Wisdom Newsletter | October 2016

In this newsletter:
1. Praying Together in Jerusalem
2. Your Input Sought
3. The President’s Interfaith Initiative
4. Sharing Wisdom

1. Praying Together in Jerusalem
On October 29th 2015, 80 people gathered at Jaffa Gate in the wall of the Old City of Jerusalem in order to pray side-by-side. The group included Christians of all denominations, Jews from across the spectrum and one Muslim. Considering the violence that had plagued the city in the preceding weeks, it was remarkable that so many turned up to publicly display their commitment to peaceful coexistence and conviction in the power of prayer.


Praying Together in Jerusalem is the innovation of the Elijah Interfaith Institute and our partner, Tantur Ecumenical Institute. The idea is consistent with Elijah’s principle, one of our Principles of Faith: – We believe in the power of prayer and that people of different faiths praying side-by-side is a way of changing the world. It is more than a symbol; it is a joining of spiritual forces.


In line with our vision of HOPE, each gathering begins with a small teaching from one or more of the religious traditions represented. We then pray evening prayers side-by-side, each group according to their liturgy. On completion of the prayers, we come together again for final circle of song and meditation.


Our vision of masses of people publicly displaying their adhesion to the concept of the power of prayer has not been fully realized yet. One of the biggest challenges has been to find a place where all participants feel safe to join us. In this city, where politics, identity and religion are totally intertwined, it can be dangerous to demonstrate one’s commitment to living in harmony. In our first six meetings, which took place at the end of every month at Jaffa Gate, we had never had more than three or four Muslim participants. Our seventh meeting took place in the grounds of Tantur. There, we had more than 70 Muslims join us to pray. More details of this meeting can be found here.


Consequently, we moved the prayer venue to less public spots, including Mt Zion, a place holy to the three Abrahamic religions. Gradually, we built our cohort of Muslim participants.


On September 29th this year, we had our 12th gathering, marking a year of side-by-side prayer on the last Thursday of every month. For the first time, we were hosted by new partners, Kids4Peace. The venue was a roof-top inside the Old City, on the seam of the Jewish, Muslim and Christian Quarters. Walking from Jaffa Gate to the venue was a beautiful experience in itself. The numbers of participants were swelled by the young people and for the first time, a young Muslim woman delivered one of the teachings to open the event. The Muslim prayers were led by a young man who explained the content and ritual to others. Kids4Peace is not a religious organization and there were fears that its members would not be interested in interreligious activity but the opposite proved to be true. Particularly the Muslim members were proud to share aspects of their faith.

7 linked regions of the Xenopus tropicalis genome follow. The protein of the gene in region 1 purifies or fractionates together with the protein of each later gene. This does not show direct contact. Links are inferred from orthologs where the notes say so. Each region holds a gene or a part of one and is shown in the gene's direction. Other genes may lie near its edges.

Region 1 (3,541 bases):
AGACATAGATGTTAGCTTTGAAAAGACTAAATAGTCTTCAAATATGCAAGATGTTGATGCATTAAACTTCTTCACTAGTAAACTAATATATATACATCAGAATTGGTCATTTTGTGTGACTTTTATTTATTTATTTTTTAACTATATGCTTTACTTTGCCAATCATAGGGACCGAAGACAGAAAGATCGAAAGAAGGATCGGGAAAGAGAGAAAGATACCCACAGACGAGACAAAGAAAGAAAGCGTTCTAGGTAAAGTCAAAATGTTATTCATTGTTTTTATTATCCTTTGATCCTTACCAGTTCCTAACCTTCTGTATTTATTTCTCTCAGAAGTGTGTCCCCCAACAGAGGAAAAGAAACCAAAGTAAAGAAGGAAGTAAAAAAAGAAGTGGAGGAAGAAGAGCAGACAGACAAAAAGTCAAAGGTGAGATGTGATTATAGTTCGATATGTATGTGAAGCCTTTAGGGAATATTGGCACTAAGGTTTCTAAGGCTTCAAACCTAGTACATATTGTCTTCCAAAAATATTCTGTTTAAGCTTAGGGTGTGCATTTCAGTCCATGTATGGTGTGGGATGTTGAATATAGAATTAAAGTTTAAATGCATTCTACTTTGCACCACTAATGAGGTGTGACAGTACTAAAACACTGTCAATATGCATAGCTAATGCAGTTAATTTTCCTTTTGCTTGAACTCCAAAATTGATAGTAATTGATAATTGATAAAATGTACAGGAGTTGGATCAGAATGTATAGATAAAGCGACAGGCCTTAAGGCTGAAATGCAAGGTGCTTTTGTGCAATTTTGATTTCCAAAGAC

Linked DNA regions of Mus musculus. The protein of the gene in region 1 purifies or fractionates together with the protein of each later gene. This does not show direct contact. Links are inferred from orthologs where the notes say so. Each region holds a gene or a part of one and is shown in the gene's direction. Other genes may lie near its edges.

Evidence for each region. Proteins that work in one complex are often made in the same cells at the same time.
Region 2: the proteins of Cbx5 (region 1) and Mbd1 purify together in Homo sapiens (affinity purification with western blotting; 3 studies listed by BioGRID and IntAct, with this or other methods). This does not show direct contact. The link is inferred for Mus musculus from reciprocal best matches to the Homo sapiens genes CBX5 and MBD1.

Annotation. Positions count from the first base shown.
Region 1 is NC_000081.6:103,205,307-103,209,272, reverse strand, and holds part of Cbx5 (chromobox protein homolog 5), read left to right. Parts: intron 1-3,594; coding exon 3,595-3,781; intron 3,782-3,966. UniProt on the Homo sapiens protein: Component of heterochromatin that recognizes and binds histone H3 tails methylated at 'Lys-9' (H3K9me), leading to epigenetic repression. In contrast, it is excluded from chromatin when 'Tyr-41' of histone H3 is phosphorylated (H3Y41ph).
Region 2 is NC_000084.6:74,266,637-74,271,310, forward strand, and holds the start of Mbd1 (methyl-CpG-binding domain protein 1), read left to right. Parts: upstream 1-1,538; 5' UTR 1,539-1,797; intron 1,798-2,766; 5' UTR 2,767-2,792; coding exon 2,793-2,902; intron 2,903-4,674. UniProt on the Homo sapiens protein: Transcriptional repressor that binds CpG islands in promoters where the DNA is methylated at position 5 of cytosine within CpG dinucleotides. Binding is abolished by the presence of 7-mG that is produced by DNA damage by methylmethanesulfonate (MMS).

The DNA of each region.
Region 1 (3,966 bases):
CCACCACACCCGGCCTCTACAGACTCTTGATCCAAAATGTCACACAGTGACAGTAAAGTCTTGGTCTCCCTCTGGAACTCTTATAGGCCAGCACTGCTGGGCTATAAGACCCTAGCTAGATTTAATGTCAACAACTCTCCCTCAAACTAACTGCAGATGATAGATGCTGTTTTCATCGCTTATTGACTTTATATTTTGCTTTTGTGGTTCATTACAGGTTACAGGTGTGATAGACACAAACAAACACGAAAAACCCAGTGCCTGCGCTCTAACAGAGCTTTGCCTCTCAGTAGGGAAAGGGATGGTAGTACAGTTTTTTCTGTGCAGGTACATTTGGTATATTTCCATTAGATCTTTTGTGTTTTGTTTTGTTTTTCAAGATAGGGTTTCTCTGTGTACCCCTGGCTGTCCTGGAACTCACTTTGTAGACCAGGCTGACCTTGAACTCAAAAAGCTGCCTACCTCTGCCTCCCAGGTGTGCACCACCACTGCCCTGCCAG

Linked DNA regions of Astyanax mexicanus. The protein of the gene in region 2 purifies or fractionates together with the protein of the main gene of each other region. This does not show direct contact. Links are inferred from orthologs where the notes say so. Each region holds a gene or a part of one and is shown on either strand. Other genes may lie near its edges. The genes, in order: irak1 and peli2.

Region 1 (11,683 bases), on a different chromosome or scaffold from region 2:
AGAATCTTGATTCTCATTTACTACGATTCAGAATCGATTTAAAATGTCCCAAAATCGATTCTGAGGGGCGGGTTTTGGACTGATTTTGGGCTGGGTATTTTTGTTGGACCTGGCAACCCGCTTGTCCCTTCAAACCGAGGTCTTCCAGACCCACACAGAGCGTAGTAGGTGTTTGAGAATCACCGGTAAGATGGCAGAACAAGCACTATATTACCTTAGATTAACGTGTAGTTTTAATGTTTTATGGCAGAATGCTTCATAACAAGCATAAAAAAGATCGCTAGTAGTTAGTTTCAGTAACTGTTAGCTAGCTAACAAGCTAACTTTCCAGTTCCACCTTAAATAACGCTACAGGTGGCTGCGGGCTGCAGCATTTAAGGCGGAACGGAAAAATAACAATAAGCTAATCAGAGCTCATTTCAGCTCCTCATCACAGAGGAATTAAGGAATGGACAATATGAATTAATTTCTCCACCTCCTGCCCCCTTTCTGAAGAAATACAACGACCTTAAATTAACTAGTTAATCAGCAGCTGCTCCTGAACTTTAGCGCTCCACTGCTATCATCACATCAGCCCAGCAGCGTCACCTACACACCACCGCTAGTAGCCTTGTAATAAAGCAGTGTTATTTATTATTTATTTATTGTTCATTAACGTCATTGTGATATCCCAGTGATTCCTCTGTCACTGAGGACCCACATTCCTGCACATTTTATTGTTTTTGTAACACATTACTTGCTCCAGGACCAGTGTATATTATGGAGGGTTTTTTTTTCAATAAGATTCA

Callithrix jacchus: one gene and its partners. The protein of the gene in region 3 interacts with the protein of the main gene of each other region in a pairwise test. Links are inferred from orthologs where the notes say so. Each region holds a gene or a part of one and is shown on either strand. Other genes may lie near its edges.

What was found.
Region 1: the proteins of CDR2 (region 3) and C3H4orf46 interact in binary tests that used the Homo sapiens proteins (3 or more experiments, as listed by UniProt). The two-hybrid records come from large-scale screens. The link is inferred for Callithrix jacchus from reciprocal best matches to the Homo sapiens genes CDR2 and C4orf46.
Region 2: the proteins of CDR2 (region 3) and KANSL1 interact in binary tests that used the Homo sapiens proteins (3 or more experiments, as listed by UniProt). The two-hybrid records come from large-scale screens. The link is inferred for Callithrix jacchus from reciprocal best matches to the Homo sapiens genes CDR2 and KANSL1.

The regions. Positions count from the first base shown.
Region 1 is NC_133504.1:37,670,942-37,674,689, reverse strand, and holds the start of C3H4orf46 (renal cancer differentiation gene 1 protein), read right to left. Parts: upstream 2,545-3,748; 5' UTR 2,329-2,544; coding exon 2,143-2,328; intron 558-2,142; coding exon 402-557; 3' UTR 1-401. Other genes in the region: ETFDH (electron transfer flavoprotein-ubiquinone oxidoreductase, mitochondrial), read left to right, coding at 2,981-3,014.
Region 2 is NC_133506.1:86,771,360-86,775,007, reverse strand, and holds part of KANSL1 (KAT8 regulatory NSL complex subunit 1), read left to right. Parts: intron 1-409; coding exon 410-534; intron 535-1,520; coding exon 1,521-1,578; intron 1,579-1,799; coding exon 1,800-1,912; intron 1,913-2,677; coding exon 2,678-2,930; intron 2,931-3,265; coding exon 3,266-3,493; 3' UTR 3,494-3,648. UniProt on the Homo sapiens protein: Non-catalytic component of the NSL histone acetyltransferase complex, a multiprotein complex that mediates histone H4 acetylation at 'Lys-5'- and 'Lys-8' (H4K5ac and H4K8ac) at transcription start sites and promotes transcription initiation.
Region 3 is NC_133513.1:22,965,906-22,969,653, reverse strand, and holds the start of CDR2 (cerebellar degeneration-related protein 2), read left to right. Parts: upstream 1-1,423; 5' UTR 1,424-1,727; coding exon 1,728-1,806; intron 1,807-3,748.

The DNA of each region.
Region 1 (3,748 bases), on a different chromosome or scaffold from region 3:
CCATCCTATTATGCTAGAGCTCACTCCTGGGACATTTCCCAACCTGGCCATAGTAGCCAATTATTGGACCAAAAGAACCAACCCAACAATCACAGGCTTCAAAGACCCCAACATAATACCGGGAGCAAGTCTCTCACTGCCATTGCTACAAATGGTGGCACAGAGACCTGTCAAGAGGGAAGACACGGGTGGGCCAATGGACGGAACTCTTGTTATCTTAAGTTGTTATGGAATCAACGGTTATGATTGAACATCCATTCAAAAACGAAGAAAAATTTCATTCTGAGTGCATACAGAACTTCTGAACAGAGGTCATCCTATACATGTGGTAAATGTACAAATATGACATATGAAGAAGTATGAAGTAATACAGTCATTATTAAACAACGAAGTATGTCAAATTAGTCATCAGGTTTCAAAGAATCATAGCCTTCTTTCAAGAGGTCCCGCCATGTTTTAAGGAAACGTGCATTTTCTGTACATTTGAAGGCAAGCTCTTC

As the sun set and participants finished their prayers and joined the final circle, the sense of sanctity was tangible. Everyone felt that we had been part of a sacred moment in the history of Jerusalem. Our voices were raised in prayer from the rooftop in Jerusalem, not in competition with one another but in a quest for harmony.

Praying Together in Jerusalem is now entering our second year and gradually becoming a movement, bolstered by the positive response of those who attend and the growth in numbers of participants. We urge you to join us, by praying side-by-side in your locality at sunset on the last Thursday of the month. Send us your photos and we will add them to our website and Facebook page, showing the world the power of prayer.


2. Your Input Sought
Next month (November, 2016), the Elijah Board of World Religious Leaders will convene for its 7th meeting. The meeting will mark a turning-point in the history of the Elijah Interfaith Institute, as we explore how to implement the next phase of the organization’s development, moving “From Scholar to Street” and taking the theological work that has characterized Elijah until now into the community.

As readers of our Wisdom newsletter, you are likely familiar with Elijah’s particular way of approaching interfaith and how learning, based on academic foundations, and the implementation of a spiritual vision, inform its activities. As we seek to design with our leaders a program of outreach to the community, we would be grateful if you would respond to the following brief survey.
Please click here to begin the survey


3. The President’s Interfaith Initiative
reflections by Alon Goshen-Gottstein